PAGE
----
I’m To the the person holding their breath…

TRIGGER ALERT~~~ Panic attacks, anxiety. This is a personal account of my struggles.



There’s air. There’s air all around us. It should be so simple. As humans, we breathe. It’s instinct. If there is nothing physically preventing us from breathing, it just happens naturally, right? You breathe in, and you breathe out. In… and…out…

I’ve caught myself holding my breath many times unintentionally. I’m not sure exactly why it happens, but it does. The first time I forgot how to breathe was when I was 14. My first panic attack. Yippee (note the sarcasm there).

I was in the car. I had my headphones on plugged into my disc man  listening to Nirvana most likely totally zoning out. We were at the top of  the Chesapeake Bay Bridge that I had gone over hundreds and hundreds of times as a kid. I looked out at the sailboats way down below. We were at the very top of the bridge going westbound. Suddenly, I started to sweat. I looked at the cars around us and could feel how fast we were going. Nothing made sense in that moment. How could we possibly be traveling so fast, and up so incredibly high, and still be in our seats at the same time? Are our bodies meant to be up so high? What about the speed? I had zero control of how fast my body was traveling on this towering bridge. So…I held my breath. There was air. There was no reason for me not to breathe physically. But, all of the alarms went off at the same time in my brain. It was debilitating.

I was embarrassed. I felt stupid. I was young and had no idea why I had that type of reaction. I didn’t know what the hell a panic attack was. From that day forward I felt distant from everyone else. None of my peers were like this. Why did this have to happen to me? What’s wrong with my brain? Those were the constant thoughts I would battle with daily.

The bridge incident was a catalyst for the panic and anxiety I would grow to experience and misunderstand for the rest of my life. It sparked a whole “crap-ton” of issues. (no other way to put it). I began to panic over everything. After the bridge, I started having attacks riding in cars. It was mainly on highways at high speeds. I had panic attacks in elevators, going through tunnels, walking outside, watching tv….It destroyed any sort of self esteem that I had. I felt so incredibly different from everyone else, that I didn’t really bother to try and make many friends. Luckily, I had an incredible group of friends that I grew up with that have always been around, but beyond that-I didn’t try.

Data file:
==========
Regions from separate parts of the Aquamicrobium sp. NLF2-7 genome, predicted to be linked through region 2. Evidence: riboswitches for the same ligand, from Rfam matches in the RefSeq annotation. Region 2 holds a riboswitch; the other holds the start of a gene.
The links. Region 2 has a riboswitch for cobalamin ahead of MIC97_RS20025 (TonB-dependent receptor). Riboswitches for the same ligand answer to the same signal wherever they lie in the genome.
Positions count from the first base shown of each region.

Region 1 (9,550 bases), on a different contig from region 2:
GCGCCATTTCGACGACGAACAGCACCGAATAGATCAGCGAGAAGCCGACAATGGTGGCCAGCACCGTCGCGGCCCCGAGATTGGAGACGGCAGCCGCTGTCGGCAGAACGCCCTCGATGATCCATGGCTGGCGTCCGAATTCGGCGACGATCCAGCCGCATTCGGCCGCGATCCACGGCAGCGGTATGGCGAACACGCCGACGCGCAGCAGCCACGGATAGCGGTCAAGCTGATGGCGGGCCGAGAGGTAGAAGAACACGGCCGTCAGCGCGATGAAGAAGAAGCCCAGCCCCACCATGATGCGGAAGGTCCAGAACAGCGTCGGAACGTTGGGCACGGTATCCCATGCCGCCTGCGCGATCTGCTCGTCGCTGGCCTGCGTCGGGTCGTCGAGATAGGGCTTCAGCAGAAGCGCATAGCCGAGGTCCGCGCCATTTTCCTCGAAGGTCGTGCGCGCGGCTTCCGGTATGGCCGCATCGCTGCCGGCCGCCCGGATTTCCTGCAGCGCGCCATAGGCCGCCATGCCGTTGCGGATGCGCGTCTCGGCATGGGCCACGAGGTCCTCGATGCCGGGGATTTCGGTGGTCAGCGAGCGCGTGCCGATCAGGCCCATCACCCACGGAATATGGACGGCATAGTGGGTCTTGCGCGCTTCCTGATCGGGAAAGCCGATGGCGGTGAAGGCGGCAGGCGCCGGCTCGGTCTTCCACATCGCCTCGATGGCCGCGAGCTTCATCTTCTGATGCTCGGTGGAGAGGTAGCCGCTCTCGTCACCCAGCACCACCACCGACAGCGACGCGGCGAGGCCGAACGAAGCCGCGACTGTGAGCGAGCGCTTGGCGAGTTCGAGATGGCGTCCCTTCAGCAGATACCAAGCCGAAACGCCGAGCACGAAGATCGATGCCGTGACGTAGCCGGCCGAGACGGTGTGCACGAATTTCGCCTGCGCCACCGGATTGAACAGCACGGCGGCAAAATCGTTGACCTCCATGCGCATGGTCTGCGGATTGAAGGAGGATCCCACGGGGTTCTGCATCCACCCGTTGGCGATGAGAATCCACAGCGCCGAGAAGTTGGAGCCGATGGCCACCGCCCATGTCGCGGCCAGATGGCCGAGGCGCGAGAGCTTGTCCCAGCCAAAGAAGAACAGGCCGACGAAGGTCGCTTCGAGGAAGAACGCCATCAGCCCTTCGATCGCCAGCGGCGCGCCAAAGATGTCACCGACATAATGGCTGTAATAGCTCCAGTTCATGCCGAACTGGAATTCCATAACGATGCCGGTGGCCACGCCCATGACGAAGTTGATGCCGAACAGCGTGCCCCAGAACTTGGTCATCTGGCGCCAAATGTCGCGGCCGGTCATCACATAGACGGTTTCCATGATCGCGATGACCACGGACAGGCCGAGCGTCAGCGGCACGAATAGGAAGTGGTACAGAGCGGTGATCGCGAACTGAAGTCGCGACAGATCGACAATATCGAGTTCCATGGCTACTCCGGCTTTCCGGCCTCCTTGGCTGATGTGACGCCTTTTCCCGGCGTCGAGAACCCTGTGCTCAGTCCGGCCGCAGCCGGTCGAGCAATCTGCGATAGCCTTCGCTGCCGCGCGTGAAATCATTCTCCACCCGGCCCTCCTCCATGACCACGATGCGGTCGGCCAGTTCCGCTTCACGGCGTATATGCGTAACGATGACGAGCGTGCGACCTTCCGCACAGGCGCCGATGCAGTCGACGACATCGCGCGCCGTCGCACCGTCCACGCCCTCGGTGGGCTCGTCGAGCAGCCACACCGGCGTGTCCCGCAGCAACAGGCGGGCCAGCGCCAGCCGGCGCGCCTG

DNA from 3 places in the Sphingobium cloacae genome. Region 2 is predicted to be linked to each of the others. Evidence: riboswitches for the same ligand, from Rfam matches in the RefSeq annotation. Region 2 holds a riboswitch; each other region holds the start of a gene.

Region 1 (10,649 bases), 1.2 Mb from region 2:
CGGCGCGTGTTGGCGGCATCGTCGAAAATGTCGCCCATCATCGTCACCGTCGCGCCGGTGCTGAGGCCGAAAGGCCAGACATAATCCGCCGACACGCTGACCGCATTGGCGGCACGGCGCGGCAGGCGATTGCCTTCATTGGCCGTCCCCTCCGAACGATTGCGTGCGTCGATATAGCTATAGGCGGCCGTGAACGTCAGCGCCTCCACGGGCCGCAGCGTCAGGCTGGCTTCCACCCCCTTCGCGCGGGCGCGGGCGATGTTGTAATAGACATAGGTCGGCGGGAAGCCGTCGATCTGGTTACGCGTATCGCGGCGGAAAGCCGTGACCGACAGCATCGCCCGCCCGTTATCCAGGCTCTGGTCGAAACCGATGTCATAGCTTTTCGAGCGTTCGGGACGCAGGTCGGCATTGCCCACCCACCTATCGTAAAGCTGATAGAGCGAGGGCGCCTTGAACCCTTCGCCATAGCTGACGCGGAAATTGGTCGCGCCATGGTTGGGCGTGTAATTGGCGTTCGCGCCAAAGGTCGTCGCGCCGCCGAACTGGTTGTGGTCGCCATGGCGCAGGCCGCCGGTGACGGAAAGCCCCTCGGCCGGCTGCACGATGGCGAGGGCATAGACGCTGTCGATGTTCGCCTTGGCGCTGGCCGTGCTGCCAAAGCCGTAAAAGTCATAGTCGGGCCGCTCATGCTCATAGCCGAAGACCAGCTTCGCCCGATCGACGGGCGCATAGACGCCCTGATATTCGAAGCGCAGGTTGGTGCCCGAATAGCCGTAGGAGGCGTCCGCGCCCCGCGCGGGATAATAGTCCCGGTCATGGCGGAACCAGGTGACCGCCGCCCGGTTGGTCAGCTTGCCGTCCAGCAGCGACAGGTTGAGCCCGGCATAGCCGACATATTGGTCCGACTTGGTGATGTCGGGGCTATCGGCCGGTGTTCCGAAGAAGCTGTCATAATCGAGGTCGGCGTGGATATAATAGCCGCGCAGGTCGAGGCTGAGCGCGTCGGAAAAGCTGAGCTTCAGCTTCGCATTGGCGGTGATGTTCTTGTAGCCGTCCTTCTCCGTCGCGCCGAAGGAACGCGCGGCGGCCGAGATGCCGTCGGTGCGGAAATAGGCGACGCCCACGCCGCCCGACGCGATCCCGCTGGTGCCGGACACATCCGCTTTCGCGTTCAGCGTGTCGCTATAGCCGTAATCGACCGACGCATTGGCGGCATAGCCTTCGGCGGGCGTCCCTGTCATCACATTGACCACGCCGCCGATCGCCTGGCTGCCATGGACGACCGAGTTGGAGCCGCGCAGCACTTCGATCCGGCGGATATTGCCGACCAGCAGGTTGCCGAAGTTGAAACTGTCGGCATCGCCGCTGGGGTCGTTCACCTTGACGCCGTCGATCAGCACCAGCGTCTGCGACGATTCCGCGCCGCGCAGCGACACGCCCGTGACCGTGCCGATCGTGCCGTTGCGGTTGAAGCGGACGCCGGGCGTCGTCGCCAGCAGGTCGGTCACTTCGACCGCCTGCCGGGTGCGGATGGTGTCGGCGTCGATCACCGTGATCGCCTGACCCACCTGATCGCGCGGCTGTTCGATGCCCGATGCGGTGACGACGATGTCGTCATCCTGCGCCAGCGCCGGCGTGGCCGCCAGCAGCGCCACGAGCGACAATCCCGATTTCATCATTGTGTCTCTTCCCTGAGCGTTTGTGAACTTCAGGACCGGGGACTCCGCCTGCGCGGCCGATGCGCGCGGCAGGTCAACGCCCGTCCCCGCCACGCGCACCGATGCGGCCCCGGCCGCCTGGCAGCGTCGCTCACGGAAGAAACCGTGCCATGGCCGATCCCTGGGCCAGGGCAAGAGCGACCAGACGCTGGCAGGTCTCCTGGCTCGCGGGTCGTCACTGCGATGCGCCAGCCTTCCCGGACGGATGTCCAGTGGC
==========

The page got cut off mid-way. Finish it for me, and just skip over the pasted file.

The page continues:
I was so good at hiding things too. Looking back, I wish that I hadn’t, but I didn’t want to be weird or different. I assumed what was going on with me was a phase I needed to grow out of. I didn’t know anyone being treated for anxiety or depression etc. It wasn’t something people spoke much about.

I remember one time in math class. Ninth grade I think it was, the girl next to me, she was really nice. I talked to her a little bit here and there. One day she said something that totally freaked me out. Now, I was only 14, I didn’t understand anything about mental illness. All I remember was thinking that she might be different too, but not in the same way as me.

We were having a conversation about something-her boyfriend I think. Then things shifted. She said, “Can I tell you something? I know it might sound weird but…”

I’m “Sure.” I said thinking, how bad can it be?

“Sometimes-” She looked down at her desk and continued, “Sometimes I hear voices.”

“Oh. Ok. hmm.” I didn’t know what to say. She kind of laughed and said, “I know. It sounds weird. But the voices tell me things.”

I really don’t remember much else. All I can remember is….being afraid. I started worrying about myself. I knew I was different. I knew something was off. I didn’t want “voices” to start telling me things.

Later on, after educating myself, I realized or at least suspected that my math friend was most likely suffering from a different mental disorder than myself. In the moment though, as a young teen, the brain can be a very scary place. Hell, as an adult it’s a scary place.

Anyway, back to the point. I’m 30, almost 31. I wrote this for the reader who feels “off” or “different”. I waited so very long to go to a doctor. I didn’t go until I was 28. The funny thing about it, was that I went in thinking my body was falling apart. I thought I must have a thyroid disorder or something else. They did a battery of tests on me. Nothing was physically wrong. It wasn’t until everything else was ruled out, until we began to shine light on the source of the problem-Anxiety, Panic Disorder, and most recently added to the list ADHD.

I wrote this post for the person struggling and hiding in plain sight. You are NOT alone. There are so many of us. Doctors, teachers, mothers, fathers, retail workers, accountants, scientists, nannies… Lot’s of us hide. If you want to hide, it’s ok. Just remember-don’t let your light burn out in the shadows. Our struggles are capable of shining sooooooo much light in the long run. Knoweledge is power. Don’t forget that.

Stop holding your breath. You don’t have to drown.




Leave a Reply

Fill in your details below or click an icon to log in:

WordPress.com Logo

You are commenting using your WordPress.com account. Log Out /  Change )

Google+ photo

You are commenting using your Google+ account. Log Out /  Change )

Twitter picture

You are commenting using your Twitter account. Log Out /  Change )

Facebook photo

You are commenting using your Facebook account. Log Out /  Change )


Connecting to %s